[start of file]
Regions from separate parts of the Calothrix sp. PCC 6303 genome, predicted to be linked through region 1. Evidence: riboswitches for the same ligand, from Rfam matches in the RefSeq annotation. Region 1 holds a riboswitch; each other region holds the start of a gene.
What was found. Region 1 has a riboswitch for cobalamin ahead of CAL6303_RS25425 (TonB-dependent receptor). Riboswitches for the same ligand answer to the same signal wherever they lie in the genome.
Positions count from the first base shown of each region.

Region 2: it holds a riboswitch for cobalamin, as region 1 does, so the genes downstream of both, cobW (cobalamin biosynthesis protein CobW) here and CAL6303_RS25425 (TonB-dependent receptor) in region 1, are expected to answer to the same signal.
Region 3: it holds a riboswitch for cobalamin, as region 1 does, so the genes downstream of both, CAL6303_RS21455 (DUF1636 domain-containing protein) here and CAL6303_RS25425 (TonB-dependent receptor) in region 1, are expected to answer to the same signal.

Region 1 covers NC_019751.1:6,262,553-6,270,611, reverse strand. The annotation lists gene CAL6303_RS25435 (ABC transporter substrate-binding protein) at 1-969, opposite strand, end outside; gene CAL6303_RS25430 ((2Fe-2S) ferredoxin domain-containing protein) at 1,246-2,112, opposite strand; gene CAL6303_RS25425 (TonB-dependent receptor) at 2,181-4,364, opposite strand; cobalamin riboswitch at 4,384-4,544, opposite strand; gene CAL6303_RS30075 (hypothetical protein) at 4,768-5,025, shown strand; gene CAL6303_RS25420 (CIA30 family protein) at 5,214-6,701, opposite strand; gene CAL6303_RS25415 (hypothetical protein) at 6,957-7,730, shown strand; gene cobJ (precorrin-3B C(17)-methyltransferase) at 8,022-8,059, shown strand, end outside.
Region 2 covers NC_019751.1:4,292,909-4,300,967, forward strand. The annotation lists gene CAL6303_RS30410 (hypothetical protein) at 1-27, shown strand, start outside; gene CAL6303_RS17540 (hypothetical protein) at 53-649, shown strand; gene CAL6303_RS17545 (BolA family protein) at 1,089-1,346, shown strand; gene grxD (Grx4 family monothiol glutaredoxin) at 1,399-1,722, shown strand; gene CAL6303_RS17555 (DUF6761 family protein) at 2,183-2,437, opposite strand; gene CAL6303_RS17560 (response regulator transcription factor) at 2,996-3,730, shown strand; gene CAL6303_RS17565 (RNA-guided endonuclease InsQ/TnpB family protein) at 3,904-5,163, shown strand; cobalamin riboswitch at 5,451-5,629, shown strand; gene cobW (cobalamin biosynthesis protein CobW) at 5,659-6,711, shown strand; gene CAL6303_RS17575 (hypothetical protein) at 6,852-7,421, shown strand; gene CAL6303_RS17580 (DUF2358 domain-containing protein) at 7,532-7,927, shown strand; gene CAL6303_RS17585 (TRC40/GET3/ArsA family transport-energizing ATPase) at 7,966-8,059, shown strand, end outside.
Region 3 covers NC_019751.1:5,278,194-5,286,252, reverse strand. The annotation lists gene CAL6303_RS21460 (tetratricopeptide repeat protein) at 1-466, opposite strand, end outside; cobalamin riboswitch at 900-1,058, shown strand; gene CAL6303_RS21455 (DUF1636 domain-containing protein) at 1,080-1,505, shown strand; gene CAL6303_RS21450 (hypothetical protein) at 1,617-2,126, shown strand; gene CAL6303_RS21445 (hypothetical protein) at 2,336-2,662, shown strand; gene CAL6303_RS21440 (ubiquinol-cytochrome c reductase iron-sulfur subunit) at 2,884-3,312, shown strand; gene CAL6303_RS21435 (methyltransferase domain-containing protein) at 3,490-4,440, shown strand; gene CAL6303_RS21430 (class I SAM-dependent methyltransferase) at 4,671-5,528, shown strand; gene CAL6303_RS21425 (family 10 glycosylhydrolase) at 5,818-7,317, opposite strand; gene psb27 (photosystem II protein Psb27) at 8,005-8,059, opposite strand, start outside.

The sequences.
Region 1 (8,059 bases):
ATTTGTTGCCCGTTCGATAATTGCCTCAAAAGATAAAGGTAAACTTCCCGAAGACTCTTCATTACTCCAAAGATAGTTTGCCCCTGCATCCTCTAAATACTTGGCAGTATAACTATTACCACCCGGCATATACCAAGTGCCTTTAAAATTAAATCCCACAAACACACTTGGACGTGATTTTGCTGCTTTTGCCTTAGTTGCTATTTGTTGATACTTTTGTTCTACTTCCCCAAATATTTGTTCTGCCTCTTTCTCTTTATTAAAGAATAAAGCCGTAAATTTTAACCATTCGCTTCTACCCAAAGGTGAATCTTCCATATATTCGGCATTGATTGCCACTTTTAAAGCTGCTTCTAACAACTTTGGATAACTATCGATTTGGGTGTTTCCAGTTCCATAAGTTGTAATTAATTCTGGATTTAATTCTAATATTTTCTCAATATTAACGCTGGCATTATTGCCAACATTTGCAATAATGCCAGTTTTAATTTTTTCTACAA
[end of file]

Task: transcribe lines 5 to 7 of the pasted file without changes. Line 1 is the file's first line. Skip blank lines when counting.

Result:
Region 3: it holds a riboswitch for cobalamin, as region 1 does, so the genes downstream of both, CAL6303_RS21455 (DUF1636 domain-containing protein) here and CAL6303_RS25425 (TonB-dependent receptor) in region 1, are expected to answer to the same signal.

Region 1 covers NC_019751.1:6,262,553-6,270,611, reverse strand. The annotation lists gene CAL6303_RS25435 (ABC transporter substrate-binding protein) at 1-969, opposite strand, end outside; gene CAL6303_RS25430 ((2Fe-2S) ferredoxin domain-containing protein) at 1,246-2,112, opposite strand; gene CAL6303_RS25425 (TonB-dependent receptor) at 2,181-4,364, opposite strand; cobalamin riboswitch at 4,384-4,544, opposite strand; gene CAL6303_RS30075 (hypothetical protein) at 4,768-5,025, shown strand; gene CAL6303_RS25420 (CIA30 family protein) at 5,214-6,701, opposite strand; gene CAL6303_RS25415 (hypothetical protein) at 6,957-7,730, shown strand; gene cobJ (precorrin-3B C(17)-methyltransferase) at 8,022-8,059, shown strand, end outside.
Region 2 covers NC_019751.1:4,292,909-4,300,967, forward strand. The annotation lists gene CAL6303_RS30410 (hypothetical protein) at 1-27, shown strand, start outside; gene CAL6303_RS17540 (hypothetical protein) at 53-649, shown strand; gene CAL6303_RS17545 (BolA family protein) at 1,089-1,346, shown strand; gene grxD (Grx4 family monothiol glutaredoxin) at 1,399-1,722, shown strand; gene CAL6303_RS17555 (DUF6761 family protein) at 2,183-2,437, opposite strand; gene CAL6303_RS17560 (response regulator transcription factor) at 2,996-3,730, shown strand; gene CAL6303_RS17565 (RNA-guided endonuclease InsQ/TnpB family protein) at 3,904-5,163, shown strand; cobalamin riboswitch at 5,451-5,629, shown strand; gene cobW (cobalamin biosynthesis protein CobW) at 5,659-6,711, shown strand; gene CAL6303_RS17575 (hypothetical protein) at 6,852-7,421, shown strand; gene CAL6303_RS17580 (DUF2358 domain-containing protein) at 7,532-7,927, shown strand; gene CAL6303_RS17585 (TRC40/GET3/ArsA family transport-energizing ATPase) at 7,966-8,059, shown strand, end outside.